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Ugandan start-up to benefit from sh7b climate change fund

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By Prossy Nandudu and and Agencies

Uganda’s Agro Supply company is among the 10 startups in Africa to benefit from the $2 million (about sh 7.3b ) catalyst fund from the pre-seed venture capital (VC) fund aimed at building solutions to improve the resilience of climate-vulnerable communities in Africa.

This was announced Tuesday in Nairobi, at the inaugural launch of the cohort of the new $30 million VC fund of Catalyst Fund, anchored by financial sector development agency FSD Africa.

With the fund, selected startups will support early-stage founders to develop technology that will make Africa more resilient to the impacts of climate change.

Each of the 10 startups will be offered $100,000 of equity investments as well as $100,000 of hands-on venture-building support.

Speaking during the announcement, Maelis Carraro, Managing Partner of Catalyst Fund said they are working with the ten companies, they hope to build a more resilient and sustainable future for agriculture.

“Our goal is to back mission-driven founders that share our vision of a world where every individual has the tools and opportunities they need to thrive. From agtech to insurtech, waste management, disaster response, and carbon finance, these startups display finance, tech, and business model innovations that will help communities better adapt to climate impacts and grow their resilience,” Carraro said.

Selected companies include

Agro Supply from Uganda: A mobile layaway system that helps farmers save money using their mobile phones and to cash out to purchase farm inputs such as drought-resistant seeds, from maize to sorghum, sunflower and soybean during the planting season.

Assuraf from Senegal: A digital insurtech platform offering end-users access to a range of insurance products.

Bekia from Egypt is a tech-enabled waste collection solution enabling companies and households to exchange their waste like plastic, paper, electronics, metals, cooking oil against a financial incentive paid on a digital wallet.

Eight Medical from Nigeria a cloud-native Emergency Medical Services (EMS) platform that provides on-demand urgent care when and where it is needed. This “911 for Africa” connects emergency medical responders on motorcycles to users in distress in 10 minutes or less, including for climate-induced crises.

Farm to Feed from Kenya is a food supply chain company that is providing a digitally-enabled solution to food loss/waste. Their climate-smart solution focuses on providing a market for imperfect and surplus produce from farmers, contributing to food security and greenhouse gas emissions reduction.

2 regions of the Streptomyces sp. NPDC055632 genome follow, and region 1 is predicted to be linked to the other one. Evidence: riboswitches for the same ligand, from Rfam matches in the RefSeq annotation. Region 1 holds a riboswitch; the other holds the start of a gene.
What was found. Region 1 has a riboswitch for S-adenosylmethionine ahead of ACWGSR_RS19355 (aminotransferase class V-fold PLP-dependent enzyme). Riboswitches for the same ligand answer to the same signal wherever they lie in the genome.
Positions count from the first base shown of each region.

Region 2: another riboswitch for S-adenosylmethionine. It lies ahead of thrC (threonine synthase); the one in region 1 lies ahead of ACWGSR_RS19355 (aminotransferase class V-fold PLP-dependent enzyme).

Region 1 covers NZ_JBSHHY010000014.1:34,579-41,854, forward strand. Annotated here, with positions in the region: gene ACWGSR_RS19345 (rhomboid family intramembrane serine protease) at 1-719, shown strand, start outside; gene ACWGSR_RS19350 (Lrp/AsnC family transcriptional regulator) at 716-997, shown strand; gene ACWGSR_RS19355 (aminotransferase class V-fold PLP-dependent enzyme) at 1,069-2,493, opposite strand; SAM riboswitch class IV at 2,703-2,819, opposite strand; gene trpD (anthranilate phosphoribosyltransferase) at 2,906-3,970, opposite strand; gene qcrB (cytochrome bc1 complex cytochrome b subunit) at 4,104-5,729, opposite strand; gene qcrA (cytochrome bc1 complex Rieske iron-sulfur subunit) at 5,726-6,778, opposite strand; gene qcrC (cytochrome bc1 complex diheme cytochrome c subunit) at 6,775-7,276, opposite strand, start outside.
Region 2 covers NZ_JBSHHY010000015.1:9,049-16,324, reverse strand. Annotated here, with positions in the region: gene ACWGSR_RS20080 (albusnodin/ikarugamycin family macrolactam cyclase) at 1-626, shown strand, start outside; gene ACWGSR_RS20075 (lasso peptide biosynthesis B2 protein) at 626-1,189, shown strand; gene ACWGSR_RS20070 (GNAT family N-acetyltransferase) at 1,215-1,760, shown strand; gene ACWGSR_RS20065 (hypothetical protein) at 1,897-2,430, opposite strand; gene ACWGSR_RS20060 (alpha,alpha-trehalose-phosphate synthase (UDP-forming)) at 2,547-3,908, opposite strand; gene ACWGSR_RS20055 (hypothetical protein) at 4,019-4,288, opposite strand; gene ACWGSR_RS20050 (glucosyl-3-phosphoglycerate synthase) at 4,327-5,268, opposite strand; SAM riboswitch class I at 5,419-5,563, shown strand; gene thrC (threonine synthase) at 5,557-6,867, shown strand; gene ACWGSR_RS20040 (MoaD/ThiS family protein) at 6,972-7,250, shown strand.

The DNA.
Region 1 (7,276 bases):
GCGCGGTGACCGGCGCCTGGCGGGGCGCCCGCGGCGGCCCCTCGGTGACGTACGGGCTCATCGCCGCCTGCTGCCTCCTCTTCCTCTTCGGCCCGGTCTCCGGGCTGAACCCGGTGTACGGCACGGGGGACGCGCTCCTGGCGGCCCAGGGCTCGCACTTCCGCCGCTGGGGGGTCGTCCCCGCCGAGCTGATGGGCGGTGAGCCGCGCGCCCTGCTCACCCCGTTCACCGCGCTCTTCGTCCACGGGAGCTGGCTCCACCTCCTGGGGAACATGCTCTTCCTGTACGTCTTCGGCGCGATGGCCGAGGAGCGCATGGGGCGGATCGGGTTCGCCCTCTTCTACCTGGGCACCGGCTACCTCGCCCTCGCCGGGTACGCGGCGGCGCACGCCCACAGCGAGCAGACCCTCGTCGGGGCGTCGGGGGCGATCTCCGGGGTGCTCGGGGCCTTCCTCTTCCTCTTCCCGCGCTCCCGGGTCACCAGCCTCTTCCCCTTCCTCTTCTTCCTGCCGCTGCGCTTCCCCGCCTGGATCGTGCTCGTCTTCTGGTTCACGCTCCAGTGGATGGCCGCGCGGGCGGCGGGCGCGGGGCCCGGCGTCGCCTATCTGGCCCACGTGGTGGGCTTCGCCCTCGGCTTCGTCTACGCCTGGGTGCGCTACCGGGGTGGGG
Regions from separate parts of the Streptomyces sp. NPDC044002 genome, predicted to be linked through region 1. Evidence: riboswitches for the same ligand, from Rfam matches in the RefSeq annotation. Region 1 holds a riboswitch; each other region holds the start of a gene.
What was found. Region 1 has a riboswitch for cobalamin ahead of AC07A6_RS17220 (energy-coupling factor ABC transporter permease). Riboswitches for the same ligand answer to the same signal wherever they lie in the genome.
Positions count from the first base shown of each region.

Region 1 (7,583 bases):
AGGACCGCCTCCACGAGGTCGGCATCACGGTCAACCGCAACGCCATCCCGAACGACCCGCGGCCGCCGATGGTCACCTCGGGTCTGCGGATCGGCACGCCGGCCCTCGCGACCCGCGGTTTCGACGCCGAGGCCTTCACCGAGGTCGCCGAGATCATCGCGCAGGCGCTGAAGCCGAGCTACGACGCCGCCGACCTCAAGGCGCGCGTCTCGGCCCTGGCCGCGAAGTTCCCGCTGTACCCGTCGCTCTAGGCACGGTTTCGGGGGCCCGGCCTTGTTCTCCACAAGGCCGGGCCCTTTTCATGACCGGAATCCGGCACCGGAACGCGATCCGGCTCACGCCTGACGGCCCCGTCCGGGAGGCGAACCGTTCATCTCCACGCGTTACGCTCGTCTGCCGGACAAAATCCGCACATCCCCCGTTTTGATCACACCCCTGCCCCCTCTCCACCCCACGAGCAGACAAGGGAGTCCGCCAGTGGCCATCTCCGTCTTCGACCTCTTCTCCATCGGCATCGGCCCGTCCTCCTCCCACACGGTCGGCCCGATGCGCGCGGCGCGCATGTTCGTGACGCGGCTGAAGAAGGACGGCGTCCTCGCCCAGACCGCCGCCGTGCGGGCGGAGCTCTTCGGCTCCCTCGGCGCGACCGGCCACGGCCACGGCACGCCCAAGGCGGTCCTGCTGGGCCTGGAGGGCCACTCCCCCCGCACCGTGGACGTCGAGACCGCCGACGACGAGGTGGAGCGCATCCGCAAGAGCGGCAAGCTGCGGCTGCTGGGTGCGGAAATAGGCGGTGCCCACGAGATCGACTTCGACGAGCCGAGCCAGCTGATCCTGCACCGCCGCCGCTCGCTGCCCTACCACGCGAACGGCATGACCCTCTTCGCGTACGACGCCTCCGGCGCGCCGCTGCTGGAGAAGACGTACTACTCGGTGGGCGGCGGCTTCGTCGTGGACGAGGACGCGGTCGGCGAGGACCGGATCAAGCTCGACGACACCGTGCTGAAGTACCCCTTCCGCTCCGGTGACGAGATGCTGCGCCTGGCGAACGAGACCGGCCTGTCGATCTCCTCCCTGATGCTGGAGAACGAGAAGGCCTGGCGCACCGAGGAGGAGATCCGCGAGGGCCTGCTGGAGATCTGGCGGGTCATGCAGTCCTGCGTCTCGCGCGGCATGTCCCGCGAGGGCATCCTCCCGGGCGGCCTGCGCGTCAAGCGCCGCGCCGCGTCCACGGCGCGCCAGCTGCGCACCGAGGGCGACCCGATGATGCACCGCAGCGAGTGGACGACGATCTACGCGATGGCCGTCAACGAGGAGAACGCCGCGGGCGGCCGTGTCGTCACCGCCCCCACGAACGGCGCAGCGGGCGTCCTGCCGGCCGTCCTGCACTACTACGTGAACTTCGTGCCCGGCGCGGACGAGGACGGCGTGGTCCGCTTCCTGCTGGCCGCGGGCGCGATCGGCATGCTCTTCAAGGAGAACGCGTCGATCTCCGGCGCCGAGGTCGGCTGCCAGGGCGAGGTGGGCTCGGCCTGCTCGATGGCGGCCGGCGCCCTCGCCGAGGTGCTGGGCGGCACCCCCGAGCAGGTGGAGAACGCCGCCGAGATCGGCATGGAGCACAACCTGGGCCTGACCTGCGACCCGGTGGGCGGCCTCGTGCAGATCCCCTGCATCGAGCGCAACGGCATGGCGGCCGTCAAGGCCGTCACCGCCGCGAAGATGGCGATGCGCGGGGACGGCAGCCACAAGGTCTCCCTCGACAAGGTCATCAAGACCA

Farmz2U from Nigeria and Kenya, an agtech enterprise driving sustainable agriculture. Through Farmz2U, farmers can access personalized farming advice (especially on regenerative farming practices), affordable credit, quality and traceable inputs, and direct buyers for their harvest.

Octavia Carbon from Kenya the Global South’s first Direct Air Capture (DAC) company that is building the world’s lowest-cost DAC hub. Octavia is currently building DAC machinery to capture carbon from the air for resale as either carbon dioxide or carbon credits to off-takers.

Paddy Cover from Nigeria works with established insurers and digital platforms to design and offer bespoke products via their platform that facilitates flexible insurance packages, including health, life and, in the future, index-based crop insurance. The offerings are built into the lifestyle touchpoints of the customer, either as a convenience or as complementary value-adds.

Sand to Green from Morocco transforms deserts into cultivable land using agroforestry methodology and a solar-powered desalination system to design climate-smart regenerative farms.

VAIS from Egypt a precision agtech startup committed to climate resilience and food security by providing data intelligence to farms via their Farm GATE application, which is powered by proprietary artificial intelligence/machine learning (AI/ML)-based virtual field probing (VFP) technology, to enable better use of water and other farm inputs to produce better yields.

Commenting on the development, Juliet Munro, the director of Digital Economy at FSDA Africa said by harnessing the power of technology, and specifically fintech innovation, they will spur the development of climate resilience solutions for Africa, thereby helping deliver on COP27’s core themes of adaptation and implementation.

She added that the companies are examples of innovations that will enhance the resilience of vulnerable communities across the continent. COP27 in Egypt last year called for more private-sector financing to fill the $330B funding gap for adaptation and resilience by 2030. It also called for more local innovations to support communities in building resilience to climate impacts.

“So the catalyst Fund’s new cohort exemplifies what these innovative climate solutions for the most vulnerable could look like. We are also thrilled to be backing companies in Francophone Africa and Northern Africa for the first time. We intend to back many more startups like them across the African continent in the years to come,” added Aaron Fu, Partner at Catalyst Fund.

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